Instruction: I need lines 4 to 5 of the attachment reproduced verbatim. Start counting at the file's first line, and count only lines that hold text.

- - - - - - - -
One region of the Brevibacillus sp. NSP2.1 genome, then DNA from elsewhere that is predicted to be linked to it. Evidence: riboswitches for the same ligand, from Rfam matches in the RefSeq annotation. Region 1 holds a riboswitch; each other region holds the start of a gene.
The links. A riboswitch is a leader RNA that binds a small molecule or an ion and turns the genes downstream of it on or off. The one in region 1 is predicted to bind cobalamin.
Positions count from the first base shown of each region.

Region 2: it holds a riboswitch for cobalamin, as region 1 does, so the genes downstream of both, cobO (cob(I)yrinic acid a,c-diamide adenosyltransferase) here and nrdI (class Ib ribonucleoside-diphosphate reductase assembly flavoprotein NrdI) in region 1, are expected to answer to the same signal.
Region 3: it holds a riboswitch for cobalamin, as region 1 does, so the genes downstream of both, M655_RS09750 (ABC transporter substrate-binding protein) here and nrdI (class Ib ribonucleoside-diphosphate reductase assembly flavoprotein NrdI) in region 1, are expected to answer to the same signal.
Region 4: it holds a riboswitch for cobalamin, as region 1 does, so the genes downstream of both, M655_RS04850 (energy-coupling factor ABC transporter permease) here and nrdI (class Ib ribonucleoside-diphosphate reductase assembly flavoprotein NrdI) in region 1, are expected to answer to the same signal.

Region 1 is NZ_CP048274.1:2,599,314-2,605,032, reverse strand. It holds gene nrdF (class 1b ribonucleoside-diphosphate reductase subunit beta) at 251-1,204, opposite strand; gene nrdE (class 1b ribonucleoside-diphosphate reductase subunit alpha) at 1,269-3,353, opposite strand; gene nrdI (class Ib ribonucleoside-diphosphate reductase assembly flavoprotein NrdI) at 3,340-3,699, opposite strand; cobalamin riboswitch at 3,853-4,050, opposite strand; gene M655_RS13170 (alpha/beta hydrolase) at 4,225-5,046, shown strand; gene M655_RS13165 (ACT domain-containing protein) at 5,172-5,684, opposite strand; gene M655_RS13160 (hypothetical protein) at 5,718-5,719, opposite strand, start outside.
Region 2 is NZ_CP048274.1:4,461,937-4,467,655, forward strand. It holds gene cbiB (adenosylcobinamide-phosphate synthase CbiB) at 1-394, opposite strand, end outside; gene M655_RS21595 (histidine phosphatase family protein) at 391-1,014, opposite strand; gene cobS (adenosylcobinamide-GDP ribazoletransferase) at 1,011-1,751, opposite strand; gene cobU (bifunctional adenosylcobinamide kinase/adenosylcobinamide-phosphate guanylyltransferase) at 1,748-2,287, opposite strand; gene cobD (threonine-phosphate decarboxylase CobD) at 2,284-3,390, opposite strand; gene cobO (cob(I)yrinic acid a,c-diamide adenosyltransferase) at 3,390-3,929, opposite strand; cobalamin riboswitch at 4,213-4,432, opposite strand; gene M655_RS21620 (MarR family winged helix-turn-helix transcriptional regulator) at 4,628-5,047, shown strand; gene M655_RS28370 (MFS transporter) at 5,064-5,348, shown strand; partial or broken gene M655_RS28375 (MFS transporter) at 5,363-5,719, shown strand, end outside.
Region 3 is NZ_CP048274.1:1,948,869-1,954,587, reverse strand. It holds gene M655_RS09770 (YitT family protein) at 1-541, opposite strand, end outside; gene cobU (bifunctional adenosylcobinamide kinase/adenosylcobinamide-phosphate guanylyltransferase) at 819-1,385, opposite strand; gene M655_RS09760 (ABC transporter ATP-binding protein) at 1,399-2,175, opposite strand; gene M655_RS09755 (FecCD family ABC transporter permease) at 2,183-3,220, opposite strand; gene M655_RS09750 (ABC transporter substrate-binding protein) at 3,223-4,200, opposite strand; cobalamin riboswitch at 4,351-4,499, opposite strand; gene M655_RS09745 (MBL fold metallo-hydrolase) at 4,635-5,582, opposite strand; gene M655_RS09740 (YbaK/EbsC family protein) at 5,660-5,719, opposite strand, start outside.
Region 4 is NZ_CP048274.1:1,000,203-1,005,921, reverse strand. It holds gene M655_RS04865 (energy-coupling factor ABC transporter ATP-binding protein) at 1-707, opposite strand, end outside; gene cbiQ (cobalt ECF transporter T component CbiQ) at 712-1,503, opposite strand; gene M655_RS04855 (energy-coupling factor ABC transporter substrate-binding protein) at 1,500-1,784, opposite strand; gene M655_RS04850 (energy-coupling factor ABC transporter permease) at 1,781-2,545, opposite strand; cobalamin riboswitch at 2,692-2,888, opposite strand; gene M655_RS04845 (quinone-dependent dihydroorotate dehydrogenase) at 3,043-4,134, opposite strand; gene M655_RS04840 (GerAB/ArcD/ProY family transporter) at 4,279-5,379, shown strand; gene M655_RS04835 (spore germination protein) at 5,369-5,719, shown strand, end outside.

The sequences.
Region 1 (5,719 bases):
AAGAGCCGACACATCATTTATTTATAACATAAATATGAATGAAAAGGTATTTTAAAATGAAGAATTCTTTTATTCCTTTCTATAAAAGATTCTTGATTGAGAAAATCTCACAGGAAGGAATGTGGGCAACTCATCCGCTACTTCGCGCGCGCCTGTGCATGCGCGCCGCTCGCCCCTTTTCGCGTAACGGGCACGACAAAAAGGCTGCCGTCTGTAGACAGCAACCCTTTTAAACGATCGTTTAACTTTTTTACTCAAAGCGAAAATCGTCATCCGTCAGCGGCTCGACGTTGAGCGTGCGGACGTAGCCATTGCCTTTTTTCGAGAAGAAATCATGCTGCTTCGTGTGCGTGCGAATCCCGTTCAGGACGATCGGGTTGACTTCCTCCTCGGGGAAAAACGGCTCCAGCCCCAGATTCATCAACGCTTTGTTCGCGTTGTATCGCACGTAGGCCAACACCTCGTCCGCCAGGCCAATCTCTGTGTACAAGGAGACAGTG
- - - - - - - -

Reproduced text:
Region 2: it holds a riboswitch for cobalamin, as region 1 does, so the genes downstream of both, cobO (cob(I)yrinic acid a,c-diamide adenosyltransferase) here and nrdI (class Ib ribonucleoside-diphosphate reductase assembly flavoprotein NrdI) in region 1, are expected to answer to the same signal.
Region 3: it holds a riboswitch for cobalamin, as region 1 does, so the genes downstream of both, M655_RS09750 (ABC transporter substrate-binding protein) here and nrdI (class Ib ribonucleoside-diphosphate reductase assembly flavoprotein NrdI) in region 1, are expected to answer to the same signal.